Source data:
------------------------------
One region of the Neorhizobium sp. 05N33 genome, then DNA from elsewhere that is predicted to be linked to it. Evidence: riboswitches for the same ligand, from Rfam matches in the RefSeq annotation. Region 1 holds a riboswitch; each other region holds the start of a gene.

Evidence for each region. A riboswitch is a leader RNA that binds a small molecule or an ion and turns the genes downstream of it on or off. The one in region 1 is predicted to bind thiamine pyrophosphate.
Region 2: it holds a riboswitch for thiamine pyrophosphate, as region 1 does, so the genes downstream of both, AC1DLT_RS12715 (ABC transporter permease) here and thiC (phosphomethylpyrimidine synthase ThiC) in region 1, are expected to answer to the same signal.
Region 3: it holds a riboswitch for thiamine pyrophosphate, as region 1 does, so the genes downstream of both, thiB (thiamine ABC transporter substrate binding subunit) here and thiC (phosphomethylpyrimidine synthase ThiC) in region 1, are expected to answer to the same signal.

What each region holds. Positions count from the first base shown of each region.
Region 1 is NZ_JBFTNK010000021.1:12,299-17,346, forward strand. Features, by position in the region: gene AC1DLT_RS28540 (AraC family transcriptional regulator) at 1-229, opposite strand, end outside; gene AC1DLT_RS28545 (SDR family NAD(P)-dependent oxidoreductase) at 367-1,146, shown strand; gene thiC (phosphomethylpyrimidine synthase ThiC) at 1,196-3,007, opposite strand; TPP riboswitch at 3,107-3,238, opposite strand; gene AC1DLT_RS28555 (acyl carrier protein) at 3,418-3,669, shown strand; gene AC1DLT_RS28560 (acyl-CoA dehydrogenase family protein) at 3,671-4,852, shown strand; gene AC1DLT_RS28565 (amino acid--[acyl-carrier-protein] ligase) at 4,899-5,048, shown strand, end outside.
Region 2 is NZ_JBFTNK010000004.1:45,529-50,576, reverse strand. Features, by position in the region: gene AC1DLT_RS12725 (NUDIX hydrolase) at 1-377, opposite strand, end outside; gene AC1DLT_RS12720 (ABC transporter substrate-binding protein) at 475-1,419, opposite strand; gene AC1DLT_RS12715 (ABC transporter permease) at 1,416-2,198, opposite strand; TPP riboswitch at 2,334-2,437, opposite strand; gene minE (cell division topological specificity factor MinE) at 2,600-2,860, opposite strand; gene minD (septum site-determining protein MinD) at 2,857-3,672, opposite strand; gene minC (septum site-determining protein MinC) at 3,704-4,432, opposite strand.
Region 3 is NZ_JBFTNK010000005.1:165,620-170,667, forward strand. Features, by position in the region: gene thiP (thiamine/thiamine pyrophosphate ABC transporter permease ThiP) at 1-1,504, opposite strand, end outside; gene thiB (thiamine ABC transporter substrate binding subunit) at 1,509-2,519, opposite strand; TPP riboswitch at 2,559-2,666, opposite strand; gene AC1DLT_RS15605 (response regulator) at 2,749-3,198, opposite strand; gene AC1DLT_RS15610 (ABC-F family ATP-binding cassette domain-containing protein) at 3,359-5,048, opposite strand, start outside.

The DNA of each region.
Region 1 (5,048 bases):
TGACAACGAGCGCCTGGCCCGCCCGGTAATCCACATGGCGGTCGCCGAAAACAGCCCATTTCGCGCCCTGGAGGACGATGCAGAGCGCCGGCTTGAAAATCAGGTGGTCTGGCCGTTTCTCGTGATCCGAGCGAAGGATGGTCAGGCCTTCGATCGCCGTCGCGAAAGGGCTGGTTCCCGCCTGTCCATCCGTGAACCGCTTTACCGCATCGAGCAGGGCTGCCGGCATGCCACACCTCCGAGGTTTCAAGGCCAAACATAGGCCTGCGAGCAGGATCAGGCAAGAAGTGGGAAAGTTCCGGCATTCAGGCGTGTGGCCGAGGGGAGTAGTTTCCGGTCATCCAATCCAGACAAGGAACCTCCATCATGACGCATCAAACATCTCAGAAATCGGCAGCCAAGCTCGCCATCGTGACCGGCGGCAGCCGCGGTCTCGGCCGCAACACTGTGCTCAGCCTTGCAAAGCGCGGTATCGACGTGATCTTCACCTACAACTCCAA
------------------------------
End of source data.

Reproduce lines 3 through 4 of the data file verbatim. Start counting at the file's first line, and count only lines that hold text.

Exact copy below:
Region 2: it holds a riboswitch for thiamine pyrophosphate, as region 1 does, so the genes downstream of both, AC1DLT_RS12715 (ABC transporter permease) here and thiC (phosphomethylpyrimidine synthase ThiC) in region 1, are expected to answer to the same signal.
Region 3: it holds a riboswitch for thiamine pyrophosphate, as region 1 does, so the genes downstream of both, thiB (thiamine ABC transporter substrate binding subunit) here and thiC (phosphomethylpyrimidine synthase ThiC) in region 1, are expected to answer to the same signal.